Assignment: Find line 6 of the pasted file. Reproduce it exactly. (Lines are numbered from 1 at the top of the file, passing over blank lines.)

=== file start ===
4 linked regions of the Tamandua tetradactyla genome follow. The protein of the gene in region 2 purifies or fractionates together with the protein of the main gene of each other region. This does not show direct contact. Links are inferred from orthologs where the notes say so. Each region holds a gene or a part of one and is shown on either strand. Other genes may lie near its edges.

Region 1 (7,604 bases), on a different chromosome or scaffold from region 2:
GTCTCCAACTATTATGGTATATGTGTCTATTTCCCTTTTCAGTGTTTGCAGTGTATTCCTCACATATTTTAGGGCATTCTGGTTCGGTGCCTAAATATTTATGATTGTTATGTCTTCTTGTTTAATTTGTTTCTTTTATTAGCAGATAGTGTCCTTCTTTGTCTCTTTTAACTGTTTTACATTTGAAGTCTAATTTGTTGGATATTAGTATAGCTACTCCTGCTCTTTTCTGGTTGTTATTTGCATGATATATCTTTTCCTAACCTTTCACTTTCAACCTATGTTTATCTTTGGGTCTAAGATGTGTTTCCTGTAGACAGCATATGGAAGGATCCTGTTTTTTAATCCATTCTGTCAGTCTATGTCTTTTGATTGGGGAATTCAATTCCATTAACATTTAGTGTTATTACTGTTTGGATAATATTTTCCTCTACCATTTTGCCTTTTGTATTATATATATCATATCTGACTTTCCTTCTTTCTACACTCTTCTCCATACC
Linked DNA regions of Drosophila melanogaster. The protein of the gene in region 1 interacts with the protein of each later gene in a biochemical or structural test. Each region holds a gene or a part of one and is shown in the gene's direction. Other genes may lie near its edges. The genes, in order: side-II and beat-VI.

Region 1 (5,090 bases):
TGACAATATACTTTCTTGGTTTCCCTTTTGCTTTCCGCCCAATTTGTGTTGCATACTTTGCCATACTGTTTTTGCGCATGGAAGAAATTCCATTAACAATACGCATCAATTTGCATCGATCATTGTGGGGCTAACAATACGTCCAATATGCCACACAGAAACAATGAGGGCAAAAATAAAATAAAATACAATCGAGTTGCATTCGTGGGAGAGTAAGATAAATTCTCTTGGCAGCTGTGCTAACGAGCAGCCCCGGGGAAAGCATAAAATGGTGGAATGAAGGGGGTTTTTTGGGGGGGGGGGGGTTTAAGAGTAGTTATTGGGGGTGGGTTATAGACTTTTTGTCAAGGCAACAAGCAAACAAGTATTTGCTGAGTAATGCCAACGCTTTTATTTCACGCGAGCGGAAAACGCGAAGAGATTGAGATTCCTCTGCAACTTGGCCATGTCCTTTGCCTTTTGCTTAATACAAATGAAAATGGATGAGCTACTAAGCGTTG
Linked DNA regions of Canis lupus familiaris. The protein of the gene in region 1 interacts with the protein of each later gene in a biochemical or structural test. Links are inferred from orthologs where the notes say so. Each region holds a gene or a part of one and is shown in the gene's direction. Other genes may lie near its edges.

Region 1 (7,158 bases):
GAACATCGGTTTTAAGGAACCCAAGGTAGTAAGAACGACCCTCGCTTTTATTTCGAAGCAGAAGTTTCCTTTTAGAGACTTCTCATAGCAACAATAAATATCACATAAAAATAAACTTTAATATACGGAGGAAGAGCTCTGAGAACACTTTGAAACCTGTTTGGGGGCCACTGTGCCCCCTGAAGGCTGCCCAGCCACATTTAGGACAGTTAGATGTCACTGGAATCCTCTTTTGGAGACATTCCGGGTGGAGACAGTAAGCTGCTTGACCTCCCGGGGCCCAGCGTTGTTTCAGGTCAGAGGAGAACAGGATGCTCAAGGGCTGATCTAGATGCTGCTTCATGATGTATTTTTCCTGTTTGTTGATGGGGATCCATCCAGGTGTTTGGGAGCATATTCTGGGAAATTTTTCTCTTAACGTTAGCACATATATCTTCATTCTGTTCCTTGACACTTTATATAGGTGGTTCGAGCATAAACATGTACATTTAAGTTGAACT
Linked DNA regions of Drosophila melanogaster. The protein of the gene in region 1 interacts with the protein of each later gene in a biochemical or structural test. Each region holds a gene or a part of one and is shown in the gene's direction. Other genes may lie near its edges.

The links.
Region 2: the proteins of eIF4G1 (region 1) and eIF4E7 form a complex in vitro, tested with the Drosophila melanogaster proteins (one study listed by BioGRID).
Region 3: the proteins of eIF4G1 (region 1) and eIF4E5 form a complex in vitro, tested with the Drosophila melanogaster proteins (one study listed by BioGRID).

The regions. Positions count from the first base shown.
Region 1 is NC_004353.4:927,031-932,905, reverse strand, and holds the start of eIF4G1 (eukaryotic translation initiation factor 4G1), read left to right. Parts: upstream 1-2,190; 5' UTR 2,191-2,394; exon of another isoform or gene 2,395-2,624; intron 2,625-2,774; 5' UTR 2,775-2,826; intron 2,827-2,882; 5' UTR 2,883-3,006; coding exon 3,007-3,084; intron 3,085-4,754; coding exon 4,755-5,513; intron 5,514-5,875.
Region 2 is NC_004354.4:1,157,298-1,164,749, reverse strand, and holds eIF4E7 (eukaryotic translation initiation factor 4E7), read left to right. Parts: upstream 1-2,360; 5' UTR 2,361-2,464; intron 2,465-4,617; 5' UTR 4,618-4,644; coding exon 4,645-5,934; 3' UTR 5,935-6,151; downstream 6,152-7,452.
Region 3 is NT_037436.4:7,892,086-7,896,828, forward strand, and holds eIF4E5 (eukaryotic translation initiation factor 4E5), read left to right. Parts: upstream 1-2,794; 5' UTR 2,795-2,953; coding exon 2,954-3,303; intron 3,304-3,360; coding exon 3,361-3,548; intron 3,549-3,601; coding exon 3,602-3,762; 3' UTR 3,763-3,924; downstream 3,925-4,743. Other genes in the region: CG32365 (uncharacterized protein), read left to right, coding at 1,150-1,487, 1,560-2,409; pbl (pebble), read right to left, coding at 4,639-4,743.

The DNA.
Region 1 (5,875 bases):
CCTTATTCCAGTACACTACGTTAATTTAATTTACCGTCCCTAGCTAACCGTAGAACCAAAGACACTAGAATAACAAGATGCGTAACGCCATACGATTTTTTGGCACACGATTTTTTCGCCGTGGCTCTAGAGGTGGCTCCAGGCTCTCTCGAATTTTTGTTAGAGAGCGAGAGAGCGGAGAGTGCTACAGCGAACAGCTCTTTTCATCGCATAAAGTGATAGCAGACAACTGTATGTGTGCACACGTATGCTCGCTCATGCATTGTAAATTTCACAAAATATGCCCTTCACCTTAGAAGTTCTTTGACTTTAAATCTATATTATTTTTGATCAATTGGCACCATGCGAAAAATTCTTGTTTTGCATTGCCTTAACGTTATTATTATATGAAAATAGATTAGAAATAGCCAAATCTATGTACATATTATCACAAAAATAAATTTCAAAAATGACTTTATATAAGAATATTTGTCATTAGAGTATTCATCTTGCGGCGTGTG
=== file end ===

TGACAATATACTTTCTTGGTTTCCCTTTTGCTTTCCGCCCAATTTGTGTTGCATACTTTGCCATACTGTTTTTGCGCATGGAAGAAATTCCATTAACAATACGCATCAATTTGCATCGATCATTGTGGGGCTAACAATACGTCCAATATGCCACACAGAAACAATGAGGGCAAAAATAAAATAAAATACAATCGAGTTGCATTCGTGGGAGAGTAAGATAAATTCTCTTGGCAGCTGTGCTAACGAGCAGCCCCGGGGAAAGCATAAAATGGTGGAATGAAGGGGGTTTTTTGGGGGGGGGGGGGTTTAAGAGTAGTTATTGGGGGTGGGTTATAGACTTTTTGTCAAGGCAACAAGCAAACAAGTATTTGCTGAGTAATGCCAACGCTTTTATTTCACGCGAGCGGAAAACGCGAAGAGATTGAGATTCCTCTGCAACTTGGCCATGTCCTTTGCCTTTTGCTTAATACAAATGAAAATGGATGAGCTACTAAGCGTTG